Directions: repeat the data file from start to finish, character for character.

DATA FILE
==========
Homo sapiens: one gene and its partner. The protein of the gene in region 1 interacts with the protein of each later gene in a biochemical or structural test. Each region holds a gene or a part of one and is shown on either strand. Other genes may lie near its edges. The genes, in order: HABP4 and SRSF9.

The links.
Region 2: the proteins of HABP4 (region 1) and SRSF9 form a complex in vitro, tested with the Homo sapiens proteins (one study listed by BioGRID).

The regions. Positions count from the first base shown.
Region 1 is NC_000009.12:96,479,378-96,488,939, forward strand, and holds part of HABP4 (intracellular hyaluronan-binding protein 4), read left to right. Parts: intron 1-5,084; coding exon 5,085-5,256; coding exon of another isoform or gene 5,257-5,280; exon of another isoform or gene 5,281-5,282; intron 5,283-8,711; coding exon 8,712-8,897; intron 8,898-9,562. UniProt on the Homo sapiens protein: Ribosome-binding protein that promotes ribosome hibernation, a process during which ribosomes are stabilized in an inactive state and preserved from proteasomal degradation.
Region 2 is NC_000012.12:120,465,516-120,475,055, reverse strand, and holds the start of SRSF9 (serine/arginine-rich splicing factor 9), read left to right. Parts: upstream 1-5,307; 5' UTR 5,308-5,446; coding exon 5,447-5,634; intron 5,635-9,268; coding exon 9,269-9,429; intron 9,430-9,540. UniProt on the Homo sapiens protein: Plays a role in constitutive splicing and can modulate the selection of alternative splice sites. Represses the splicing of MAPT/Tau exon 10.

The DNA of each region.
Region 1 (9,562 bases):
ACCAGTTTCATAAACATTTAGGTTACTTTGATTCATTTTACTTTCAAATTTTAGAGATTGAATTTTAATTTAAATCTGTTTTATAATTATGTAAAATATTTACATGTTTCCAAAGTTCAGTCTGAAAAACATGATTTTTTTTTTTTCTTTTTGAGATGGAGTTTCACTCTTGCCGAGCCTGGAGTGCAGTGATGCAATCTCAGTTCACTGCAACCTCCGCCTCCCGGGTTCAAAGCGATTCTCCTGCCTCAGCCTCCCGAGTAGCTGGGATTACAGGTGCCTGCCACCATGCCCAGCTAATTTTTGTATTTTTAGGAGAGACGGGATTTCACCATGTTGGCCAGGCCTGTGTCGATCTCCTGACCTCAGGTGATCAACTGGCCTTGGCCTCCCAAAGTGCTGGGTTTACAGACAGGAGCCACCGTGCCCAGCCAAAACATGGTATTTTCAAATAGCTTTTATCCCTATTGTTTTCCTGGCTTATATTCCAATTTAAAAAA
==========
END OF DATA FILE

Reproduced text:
Homo sapiens: one gene and its partner. The protein of the gene in region 1 interacts with the protein of each later gene in a biochemical or structural test. Each region holds a gene or a part of one and is shown on either strand. Other genes may lie near its edges. The genes, in order: HABP4 and SRSF9.

The links.
Region 2: the proteins of HABP4 (region 1) and SRSF9 form a complex in vitro, tested with the Homo sapiens proteins (one study listed by BioGRID).

The regions. Positions count from the first base shown.
Region 1 is NC_000009.12:96,479,378-96,488,939, forward strand, and holds part of HABP4 (intracellular hyaluronan-binding protein 4), read left to right. Parts: intron 1-5,084; coding exon 5,085-5,256; coding exon of another isoform or gene 5,257-5,280; exon of another isoform or gene 5,281-5,282; intron 5,283-8,711; coding exon 8,712-8,897; intron 8,898-9,562. UniProt on the Homo sapiens protein: Ribosome-binding protein that promotes ribosome hibernation, a process during which ribosomes are stabilized in an inactive state and preserved from proteasomal degradation.
Region 2 is NC_000012.12:120,465,516-120,475,055, reverse strand, and holds the start of SRSF9 (serine/arginine-rich splicing factor 9), read left to right. Parts: upstream 1-5,307; 5' UTR 5,308-5,446; coding exon 5,447-5,634; intron 5,635-9,268; coding exon 9,269-9,429; intron 9,430-9,540. UniProt on the Homo sapiens protein: Plays a role in constitutive splicing and can modulate the selection of alternative splice sites. Represses the splicing of MAPT/Tau exon 10.

The DNA of each region.
Region 1 (9,562 bases):
ACCAGTTTCATAAACATTTAGGTTACTTTGATTCATTTTACTTTCAAATTTTAGAGATTGAATTTTAATTTAAATCTGTTTTATAATTATGTAAAATATTTACATGTTTCCAAAGTTCAGTCTGAAAAACATGATTTTTTTTTTTTCTTTTTGAGATGGAGTTTCACTCTTGCCGAGCCTGGAGTGCAGTGATGCAATCTCAGTTCACTGCAACCTCCGCCTCCCGGGTTCAAAGCGATTCTCCTGCCTCAGCCTCCCGAGTAGCTGGGATTACAGGTGCCTGCCACCATGCCCAGCTAATTTTTGTATTTTTAGGAGAGACGGGATTTCACCATGTTGGCCAGGCCTGTGTCGATCTCCTGACCTCAGGTGATCAACTGGCCTTGGCCTCCCAAAGTGCTGGGTTTACAGACAGGAGCCACCGTGCCCAGCCAAAACATGGTATTTTCAAATAGCTTTTATCCCTATTGTTTTCCTGGCTTATATTCCAATTTAAAAAA